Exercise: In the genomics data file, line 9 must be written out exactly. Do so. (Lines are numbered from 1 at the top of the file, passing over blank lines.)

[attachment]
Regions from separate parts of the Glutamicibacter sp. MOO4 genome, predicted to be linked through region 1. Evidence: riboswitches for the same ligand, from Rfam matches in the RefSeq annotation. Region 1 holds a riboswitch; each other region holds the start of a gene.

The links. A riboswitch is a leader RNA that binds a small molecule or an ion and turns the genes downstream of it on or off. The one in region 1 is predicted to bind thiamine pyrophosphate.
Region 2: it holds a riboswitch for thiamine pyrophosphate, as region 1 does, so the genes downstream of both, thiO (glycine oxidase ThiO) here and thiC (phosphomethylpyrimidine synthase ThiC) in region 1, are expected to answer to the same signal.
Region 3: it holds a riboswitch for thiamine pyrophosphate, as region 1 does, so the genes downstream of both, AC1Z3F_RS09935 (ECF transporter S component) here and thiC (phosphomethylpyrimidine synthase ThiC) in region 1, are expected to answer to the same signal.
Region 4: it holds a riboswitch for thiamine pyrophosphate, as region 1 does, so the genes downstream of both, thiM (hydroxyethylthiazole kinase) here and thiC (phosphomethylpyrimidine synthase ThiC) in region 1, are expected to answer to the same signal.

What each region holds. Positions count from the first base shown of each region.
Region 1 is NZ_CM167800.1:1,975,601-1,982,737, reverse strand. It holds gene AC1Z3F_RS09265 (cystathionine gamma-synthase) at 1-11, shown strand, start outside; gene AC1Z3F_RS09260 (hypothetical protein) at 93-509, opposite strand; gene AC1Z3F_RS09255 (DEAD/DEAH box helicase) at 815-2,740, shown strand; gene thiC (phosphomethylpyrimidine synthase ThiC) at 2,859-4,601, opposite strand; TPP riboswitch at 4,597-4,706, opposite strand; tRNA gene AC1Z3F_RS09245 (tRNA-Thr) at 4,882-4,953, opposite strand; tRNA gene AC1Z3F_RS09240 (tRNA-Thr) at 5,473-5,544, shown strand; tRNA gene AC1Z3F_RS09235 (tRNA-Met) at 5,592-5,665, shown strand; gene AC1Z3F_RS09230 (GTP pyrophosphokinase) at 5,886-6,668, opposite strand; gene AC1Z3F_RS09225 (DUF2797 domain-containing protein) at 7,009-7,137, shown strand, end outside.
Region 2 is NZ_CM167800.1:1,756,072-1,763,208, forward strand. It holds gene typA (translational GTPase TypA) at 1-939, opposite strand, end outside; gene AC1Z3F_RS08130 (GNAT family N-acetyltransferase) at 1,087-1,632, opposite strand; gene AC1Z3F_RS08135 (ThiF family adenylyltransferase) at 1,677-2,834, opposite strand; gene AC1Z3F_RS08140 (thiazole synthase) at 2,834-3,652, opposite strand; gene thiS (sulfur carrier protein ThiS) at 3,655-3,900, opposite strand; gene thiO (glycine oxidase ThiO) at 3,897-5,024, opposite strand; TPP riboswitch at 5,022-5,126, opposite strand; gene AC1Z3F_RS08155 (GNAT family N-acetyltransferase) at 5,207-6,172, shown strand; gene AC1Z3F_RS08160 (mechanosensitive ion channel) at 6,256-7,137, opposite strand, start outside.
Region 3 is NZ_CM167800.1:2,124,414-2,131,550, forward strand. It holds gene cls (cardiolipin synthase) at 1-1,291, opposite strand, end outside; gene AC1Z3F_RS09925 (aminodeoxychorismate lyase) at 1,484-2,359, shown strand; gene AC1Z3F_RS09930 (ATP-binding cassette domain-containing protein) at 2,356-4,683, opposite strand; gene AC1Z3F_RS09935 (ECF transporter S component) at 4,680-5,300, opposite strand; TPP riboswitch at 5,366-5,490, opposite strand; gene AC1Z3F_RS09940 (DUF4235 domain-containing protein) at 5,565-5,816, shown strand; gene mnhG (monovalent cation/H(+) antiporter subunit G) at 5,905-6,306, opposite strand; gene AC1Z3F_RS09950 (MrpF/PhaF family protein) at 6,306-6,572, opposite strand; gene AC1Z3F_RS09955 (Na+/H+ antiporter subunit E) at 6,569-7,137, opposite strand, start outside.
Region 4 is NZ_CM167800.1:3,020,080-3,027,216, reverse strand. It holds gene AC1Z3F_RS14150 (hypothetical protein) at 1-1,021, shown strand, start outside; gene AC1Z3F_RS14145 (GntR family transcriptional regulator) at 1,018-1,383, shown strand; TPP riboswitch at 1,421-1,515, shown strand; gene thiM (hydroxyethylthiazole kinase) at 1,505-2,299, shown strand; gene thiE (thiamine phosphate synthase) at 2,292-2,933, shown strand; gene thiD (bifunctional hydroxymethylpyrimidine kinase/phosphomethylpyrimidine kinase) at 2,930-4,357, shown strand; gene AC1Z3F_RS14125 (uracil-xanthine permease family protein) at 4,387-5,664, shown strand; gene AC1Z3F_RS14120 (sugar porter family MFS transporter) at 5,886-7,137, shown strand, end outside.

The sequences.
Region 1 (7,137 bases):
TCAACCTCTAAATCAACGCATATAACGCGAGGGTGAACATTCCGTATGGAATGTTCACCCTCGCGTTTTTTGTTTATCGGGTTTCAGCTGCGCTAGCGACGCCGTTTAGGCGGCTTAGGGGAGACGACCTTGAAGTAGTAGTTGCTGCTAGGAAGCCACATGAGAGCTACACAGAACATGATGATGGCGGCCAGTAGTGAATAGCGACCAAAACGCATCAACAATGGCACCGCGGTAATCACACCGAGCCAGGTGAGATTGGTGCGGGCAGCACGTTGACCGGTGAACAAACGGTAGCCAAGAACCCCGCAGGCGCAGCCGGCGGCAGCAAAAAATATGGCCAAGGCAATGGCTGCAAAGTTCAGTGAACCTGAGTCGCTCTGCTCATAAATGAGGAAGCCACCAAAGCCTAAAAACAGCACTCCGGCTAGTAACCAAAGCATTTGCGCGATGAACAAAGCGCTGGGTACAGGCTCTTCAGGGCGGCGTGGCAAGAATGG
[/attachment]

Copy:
Region 3 is NZ_CM167800.1:2,124,414-2,131,550, forward strand. It holds gene cls (cardiolipin synthase) at 1-1,291, opposite strand, end outside; gene AC1Z3F_RS09925 (aminodeoxychorismate lyase) at 1,484-2,359, shown strand; gene AC1Z3F_RS09930 (ATP-binding cassette domain-containing protein) at 2,356-4,683, opposite strand; gene AC1Z3F_RS09935 (ECF transporter S component) at 4,680-5,300, opposite strand; TPP riboswitch at 5,366-5,490, opposite strand; gene AC1Z3F_RS09940 (DUF4235 domain-containing protein) at 5,565-5,816, shown strand; gene mnhG (monovalent cation/H(+) antiporter subunit G) at 5,905-6,306, opposite strand; gene AC1Z3F_RS09950 (MrpF/PhaF family protein) at 6,306-6,572, opposite strand; gene AC1Z3F_RS09955 (Na+/H+ antiporter subunit E) at 6,569-7,137, opposite strand, start outside.